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George Brock Chisholm (1896-1971)

Chisholm was born in Oakville, Ontario, on the 18th of May 1896.
Canadian World War I veteran, medical practitioner and the first Director-General of the World Health Organization (WHO). He was a strong advocate of religious tolerance and often commented that man's worst enemy was not disease, which he felt was curable as long as men worked together, but man himself.
As an 18-year-old at the start of World War I, Chisholm joined the Canadian Army's 15th battalion, serving as a cook, sniper, machine gunner and scout. His leadership and heroism were twice rewarded: with a Military Cross for his efforts in a battle outside of Lens, France, and the Bar. He rose as high in rank as captain, was injured once and returned home in 1917 as a Canadian war hero.
After the war, Chishold pursued his lifelong passion of medicine, then he specialized in psychiatry. After six years in general practice in his native Oakville, he attended Yale University where he specialized in the mental health of children.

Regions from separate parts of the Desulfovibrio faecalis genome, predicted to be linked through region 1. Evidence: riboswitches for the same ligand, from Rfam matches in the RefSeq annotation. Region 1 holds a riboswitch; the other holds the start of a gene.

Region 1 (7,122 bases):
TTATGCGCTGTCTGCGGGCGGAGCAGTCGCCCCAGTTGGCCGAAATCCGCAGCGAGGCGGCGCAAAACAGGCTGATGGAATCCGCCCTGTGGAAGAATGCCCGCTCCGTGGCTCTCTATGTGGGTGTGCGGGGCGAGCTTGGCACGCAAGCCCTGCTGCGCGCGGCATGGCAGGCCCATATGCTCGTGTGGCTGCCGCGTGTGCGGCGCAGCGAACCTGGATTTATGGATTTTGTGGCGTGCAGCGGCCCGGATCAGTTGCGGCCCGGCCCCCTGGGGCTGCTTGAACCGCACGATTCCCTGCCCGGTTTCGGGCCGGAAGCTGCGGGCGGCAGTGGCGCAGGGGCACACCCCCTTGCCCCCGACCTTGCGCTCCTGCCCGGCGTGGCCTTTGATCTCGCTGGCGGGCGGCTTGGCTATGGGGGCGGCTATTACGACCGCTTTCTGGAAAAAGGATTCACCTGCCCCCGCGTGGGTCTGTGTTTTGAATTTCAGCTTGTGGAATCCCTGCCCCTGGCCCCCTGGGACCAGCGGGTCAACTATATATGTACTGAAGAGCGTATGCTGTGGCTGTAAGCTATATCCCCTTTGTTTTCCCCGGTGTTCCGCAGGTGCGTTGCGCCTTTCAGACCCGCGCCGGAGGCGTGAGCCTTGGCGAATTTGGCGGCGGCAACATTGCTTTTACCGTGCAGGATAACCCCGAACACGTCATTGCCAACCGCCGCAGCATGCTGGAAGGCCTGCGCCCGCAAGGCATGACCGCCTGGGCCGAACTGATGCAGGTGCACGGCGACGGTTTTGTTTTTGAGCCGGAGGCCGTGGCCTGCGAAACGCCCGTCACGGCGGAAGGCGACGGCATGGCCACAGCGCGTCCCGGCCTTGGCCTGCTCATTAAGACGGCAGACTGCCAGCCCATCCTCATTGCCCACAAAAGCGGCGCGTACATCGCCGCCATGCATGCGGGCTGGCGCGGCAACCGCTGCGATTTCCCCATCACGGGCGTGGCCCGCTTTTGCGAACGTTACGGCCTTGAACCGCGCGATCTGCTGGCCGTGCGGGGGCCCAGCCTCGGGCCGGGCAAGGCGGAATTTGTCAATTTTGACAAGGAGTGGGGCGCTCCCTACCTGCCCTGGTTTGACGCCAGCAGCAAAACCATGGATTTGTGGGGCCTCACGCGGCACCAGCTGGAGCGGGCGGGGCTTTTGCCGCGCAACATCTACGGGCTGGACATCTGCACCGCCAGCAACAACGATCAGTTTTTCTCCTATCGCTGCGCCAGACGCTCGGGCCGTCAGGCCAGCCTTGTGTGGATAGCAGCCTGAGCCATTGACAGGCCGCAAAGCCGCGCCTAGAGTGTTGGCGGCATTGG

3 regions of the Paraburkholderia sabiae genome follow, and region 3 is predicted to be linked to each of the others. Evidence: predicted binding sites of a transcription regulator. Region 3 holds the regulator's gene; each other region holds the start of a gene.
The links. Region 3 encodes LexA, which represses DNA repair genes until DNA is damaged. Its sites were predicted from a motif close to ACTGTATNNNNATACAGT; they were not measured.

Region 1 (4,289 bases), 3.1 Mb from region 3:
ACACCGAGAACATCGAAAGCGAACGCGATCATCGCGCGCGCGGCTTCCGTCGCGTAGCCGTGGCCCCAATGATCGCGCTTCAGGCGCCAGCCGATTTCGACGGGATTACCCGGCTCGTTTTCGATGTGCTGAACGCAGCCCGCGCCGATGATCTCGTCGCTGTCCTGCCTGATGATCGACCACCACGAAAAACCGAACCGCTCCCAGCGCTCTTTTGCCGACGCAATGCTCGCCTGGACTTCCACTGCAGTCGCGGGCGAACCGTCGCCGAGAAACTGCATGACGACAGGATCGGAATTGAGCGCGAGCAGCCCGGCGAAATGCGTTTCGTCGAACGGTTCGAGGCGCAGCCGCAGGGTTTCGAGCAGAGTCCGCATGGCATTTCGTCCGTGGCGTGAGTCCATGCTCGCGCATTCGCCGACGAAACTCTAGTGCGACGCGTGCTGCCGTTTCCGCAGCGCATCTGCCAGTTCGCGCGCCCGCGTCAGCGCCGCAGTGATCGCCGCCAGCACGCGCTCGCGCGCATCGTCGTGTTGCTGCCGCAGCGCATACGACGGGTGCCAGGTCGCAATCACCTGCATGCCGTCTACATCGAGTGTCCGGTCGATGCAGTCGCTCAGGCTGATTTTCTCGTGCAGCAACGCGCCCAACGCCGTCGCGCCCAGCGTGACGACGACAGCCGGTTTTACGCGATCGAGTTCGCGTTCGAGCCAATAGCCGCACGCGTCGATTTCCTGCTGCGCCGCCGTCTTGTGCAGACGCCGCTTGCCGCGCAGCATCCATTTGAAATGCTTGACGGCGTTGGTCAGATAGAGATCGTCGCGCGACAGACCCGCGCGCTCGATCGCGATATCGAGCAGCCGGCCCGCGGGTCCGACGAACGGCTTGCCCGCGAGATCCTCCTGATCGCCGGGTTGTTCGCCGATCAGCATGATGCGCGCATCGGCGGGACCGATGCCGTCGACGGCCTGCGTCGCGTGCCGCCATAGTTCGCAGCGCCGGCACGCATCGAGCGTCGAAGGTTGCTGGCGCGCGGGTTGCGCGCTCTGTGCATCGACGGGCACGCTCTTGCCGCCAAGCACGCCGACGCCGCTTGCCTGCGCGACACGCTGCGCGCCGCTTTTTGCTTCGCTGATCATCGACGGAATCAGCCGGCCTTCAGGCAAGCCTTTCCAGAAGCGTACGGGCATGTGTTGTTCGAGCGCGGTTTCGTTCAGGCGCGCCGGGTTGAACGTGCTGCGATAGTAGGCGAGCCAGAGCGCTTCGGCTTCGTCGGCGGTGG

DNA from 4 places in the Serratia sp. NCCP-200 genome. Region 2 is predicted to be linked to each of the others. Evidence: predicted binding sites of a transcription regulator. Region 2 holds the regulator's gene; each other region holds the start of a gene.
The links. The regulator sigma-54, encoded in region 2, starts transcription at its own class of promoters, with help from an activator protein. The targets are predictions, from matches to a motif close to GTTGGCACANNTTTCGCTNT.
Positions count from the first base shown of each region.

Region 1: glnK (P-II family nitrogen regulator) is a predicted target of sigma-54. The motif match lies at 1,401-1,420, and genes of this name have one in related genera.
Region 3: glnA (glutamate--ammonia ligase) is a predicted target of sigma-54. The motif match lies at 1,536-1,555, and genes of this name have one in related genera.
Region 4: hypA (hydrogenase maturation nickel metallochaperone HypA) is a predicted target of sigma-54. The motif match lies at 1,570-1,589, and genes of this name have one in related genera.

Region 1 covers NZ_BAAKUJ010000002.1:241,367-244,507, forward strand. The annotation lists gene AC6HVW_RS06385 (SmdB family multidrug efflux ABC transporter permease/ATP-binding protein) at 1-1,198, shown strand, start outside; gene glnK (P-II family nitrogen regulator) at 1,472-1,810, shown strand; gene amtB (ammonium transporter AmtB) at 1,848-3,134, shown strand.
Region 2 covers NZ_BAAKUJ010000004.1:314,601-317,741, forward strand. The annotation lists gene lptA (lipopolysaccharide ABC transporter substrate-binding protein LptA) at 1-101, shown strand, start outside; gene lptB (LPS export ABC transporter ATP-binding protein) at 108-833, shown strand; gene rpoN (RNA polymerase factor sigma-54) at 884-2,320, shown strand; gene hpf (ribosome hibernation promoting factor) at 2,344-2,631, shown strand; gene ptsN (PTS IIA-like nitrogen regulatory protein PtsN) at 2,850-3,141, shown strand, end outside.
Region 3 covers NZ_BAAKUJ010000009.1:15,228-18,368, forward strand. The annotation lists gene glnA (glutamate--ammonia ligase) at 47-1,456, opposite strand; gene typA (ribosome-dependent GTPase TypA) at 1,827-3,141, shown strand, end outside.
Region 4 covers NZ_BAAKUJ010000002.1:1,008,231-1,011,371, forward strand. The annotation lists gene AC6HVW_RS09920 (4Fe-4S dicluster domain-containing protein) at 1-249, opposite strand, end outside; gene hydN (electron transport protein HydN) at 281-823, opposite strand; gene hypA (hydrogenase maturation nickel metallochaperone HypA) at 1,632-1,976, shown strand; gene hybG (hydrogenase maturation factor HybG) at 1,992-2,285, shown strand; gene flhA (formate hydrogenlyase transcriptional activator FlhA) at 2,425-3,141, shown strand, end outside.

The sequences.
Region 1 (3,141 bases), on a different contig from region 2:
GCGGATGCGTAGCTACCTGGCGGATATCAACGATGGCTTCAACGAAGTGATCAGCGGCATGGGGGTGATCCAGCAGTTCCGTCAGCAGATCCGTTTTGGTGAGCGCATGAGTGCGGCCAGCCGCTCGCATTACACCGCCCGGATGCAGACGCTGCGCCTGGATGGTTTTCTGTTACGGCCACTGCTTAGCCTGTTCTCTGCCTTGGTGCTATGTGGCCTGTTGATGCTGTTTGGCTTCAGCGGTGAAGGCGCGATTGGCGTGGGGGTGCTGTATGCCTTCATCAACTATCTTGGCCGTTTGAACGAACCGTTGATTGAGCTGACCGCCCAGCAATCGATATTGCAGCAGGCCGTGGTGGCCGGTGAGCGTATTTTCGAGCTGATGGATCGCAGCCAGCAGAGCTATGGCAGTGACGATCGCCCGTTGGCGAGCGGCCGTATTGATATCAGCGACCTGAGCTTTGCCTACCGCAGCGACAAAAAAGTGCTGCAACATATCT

At the outbreak of World War II, Chisholm rapidly rose in stature within the Canadian military and government. He joined the war effort as a psychologist dealing with psychological aspects of soldier training before rising to the rank of Director General of the Medical Services, the highest position within the medical ranks of the Canadian Army.
Chisholm was a controversial public speaker who nevertheless had great conviction, and drew much cynicism within the Canadian public for comments in the mid-1940s that children should not be encouraged to believe in Santa Claus.
He died on February 4, 1971 in Veterans' Hospital, Victoria, Ontario after a plane crash. He was agnostic.

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